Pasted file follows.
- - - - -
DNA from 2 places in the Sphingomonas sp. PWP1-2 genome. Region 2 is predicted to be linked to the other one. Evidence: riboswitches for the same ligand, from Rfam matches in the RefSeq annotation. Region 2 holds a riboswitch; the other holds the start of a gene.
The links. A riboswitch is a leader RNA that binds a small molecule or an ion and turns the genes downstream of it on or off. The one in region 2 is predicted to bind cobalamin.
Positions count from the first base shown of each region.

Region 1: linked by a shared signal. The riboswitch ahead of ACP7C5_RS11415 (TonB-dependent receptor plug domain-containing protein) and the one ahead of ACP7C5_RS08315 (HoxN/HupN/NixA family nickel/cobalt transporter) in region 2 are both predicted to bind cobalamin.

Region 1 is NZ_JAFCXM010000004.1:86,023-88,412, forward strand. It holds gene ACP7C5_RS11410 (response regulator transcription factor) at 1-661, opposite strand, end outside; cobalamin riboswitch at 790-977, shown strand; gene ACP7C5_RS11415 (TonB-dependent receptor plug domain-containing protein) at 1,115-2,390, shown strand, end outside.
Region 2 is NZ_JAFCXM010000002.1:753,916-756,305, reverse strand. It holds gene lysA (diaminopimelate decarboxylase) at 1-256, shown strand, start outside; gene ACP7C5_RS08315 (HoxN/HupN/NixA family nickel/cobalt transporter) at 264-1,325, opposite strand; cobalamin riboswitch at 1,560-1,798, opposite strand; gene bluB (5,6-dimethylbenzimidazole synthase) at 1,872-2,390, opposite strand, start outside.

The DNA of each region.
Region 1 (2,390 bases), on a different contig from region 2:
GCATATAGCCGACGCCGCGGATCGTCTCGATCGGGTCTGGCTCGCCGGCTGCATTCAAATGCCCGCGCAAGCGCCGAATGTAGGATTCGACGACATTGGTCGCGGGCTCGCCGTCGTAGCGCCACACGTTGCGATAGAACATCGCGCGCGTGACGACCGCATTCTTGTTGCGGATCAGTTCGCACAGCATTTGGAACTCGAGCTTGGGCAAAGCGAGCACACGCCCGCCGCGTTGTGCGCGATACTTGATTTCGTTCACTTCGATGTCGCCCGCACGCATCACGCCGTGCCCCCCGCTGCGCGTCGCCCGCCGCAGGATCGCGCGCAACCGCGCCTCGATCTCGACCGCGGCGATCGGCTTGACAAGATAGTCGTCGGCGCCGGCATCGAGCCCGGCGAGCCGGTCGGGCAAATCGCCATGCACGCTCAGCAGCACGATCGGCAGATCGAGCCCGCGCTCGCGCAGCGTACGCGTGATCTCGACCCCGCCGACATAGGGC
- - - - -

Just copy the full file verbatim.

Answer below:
DNA from 2 places in the Sphingomonas sp. PWP1-2 genome. Region 2 is predicted to be linked to the other one. Evidence: riboswitches for the same ligand, from Rfam matches in the RefSeq annotation. Region 2 holds a riboswitch; the other holds the start of a gene.
The links. A riboswitch is a leader RNA that binds a small molecule or an ion and turns the genes downstream of it on or off. The one in region 2 is predicted to bind cobalamin.
Positions count from the first base shown of each region.

Region 1: linked by a shared signal. The riboswitch ahead of ACP7C5_RS11415 (TonB-dependent receptor plug domain-containing protein) and the one ahead of ACP7C5_RS08315 (HoxN/HupN/NixA family nickel/cobalt transporter) in region 2 are both predicted to bind cobalamin.

Region 1 is NZ_JAFCXM010000004.1:86,023-88,412, forward strand. It holds gene ACP7C5_RS11410 (response regulator transcription factor) at 1-661, opposite strand, end outside; cobalamin riboswitch at 790-977, shown strand; gene ACP7C5_RS11415 (TonB-dependent receptor plug domain-containing protein) at 1,115-2,390, shown strand, end outside.
Region 2 is NZ_JAFCXM010000002.1:753,916-756,305, reverse strand. It holds gene lysA (diaminopimelate decarboxylase) at 1-256, shown strand, start outside; gene ACP7C5_RS08315 (HoxN/HupN/NixA family nickel/cobalt transporter) at 264-1,325, opposite strand; cobalamin riboswitch at 1,560-1,798, opposite strand; gene bluB (5,6-dimethylbenzimidazole synthase) at 1,872-2,390, opposite strand, start outside.

The DNA of each region.
Region 1 (2,390 bases), on a different contig from region 2:
GCATATAGCCGACGCCGCGGATCGTCTCGATCGGGTCTGGCTCGCCGGCTGCATTCAAATGCCCGCGCAAGCGCCGAATGTAGGATTCGACGACATTGGTCGCGGGCTCGCCGTCGTAGCGCCACACGTTGCGATAGAACATCGCGCGCGTGACGACCGCATTCTTGTTGCGGATCAGTTCGCACAGCATTTGGAACTCGAGCTTGGGCAAAGCGAGCACACGCCCGCCGCGTTGTGCGCGATACTTGATTTCGTTCACTTCGATGTCGCCCGCACGCATCACGCCGTGCCCCCCGCTGCGCGTCGCCCGCCGCAGGATCGCGCGCAACCGCGCCTCGATCTCGACCGCGGCGATCGGCTTGACAAGATAGTCGTCGGCGCCGGCATCGAGCCCGGCGAGCCGGTCGGGCAAATCGCCATGCACGCTCAGCAGCACGATCGGCAGATCGAGCCCGCGCTCGCGCAGCGTACGCGTGATCTCGACCCCGCCGACATAGGGC